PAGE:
Survivors of the Winteko pogroms told The New Times that Rukeratabaro is no ordinary suspect as he was a mastermind of the Genocide in the area.
Egide Mutabazi, 41, a survivor who lost five relatives, including his father, said the suspect was someone they played and went to school with and knew well.
“The world needs to know that Rukeratabaro was a Genocide mastermind in our area who sensitised the youth and mobilised them to kill people. He was a powerful gendarme (paramilitary police). My elder sister was mutilated and is now crippled,” Mutabazi said, noting that the suspect directly participated in the killings.
“The youth at the time complied with his directives as he was a gendarme. In the entire Winteko, he was the only gendarme, a very respected officer. He turned on the people he was supposed to protect and killed them, many after torture. Many survivors are now living with disabilities, others are orphans and widows. He deserves the maximum sentence.”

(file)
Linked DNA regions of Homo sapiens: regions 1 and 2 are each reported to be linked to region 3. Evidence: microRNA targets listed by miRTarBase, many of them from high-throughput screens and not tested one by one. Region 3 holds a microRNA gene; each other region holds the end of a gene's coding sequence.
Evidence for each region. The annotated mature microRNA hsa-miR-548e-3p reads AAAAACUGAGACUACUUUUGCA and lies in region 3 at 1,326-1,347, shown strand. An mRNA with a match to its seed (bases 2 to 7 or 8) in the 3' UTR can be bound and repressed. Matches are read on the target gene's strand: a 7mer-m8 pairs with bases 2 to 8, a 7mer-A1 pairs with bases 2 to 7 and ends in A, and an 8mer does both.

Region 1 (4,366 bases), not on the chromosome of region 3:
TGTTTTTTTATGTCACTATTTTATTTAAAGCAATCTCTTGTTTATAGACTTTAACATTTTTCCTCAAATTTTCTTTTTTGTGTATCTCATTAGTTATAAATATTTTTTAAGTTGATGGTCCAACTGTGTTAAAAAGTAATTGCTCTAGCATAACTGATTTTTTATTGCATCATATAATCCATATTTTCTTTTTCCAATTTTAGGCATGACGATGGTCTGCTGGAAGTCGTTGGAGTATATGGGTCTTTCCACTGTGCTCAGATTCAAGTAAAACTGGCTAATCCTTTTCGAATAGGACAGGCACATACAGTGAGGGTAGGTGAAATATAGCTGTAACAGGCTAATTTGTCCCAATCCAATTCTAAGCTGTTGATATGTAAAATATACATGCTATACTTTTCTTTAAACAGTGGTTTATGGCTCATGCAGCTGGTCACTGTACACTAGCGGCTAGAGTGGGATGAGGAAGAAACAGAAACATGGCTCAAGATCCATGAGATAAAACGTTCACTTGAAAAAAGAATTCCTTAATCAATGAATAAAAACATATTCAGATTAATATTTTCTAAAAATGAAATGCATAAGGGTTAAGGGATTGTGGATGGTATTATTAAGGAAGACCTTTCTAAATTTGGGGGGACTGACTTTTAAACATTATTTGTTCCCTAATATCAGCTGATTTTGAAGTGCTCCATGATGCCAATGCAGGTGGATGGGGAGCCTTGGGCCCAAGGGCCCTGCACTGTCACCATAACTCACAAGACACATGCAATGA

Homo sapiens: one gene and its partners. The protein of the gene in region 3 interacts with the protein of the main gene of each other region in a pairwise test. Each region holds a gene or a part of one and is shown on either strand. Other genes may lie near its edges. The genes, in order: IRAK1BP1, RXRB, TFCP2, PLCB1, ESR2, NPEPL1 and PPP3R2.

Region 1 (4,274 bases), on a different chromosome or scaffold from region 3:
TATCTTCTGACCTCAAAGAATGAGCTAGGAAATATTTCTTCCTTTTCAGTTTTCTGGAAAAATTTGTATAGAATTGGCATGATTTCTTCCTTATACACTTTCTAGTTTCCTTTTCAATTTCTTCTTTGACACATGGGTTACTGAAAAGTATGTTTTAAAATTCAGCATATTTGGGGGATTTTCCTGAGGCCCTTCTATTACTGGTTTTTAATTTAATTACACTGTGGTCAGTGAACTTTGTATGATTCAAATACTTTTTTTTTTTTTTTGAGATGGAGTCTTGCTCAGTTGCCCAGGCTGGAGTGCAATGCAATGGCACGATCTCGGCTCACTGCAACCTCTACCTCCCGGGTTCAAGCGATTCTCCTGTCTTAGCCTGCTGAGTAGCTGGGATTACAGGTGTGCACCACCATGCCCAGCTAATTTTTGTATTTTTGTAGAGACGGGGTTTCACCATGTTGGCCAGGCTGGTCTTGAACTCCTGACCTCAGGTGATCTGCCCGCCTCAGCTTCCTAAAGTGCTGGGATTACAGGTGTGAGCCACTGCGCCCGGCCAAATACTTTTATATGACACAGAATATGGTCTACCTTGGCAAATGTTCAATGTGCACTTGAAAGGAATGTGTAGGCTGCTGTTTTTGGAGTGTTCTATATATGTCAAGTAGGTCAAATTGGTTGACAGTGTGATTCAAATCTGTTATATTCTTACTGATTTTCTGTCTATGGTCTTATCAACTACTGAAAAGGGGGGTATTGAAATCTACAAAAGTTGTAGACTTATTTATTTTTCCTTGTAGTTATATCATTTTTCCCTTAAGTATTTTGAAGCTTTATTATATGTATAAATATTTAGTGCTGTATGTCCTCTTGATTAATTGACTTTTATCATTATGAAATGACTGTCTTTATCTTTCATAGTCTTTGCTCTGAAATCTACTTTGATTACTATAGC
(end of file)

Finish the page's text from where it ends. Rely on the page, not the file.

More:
The Tutsi at Winteko did their best to defend themselves but because of Rukeratabaro’s influence, they were overpowered.
“In early April, on a Saturday, the Interahamwe attacked a settlement. People used stones to ward off the attackers. Unfortunately, in the evening, the attackers returned with reinforcements and firearms from gendarmes.
“Rukeratabaro led the attack himself. Grenades were hurled on defenceless people. Bullets were fired. Many, including the elderly, women and young children who couldn’t run, died instantly.”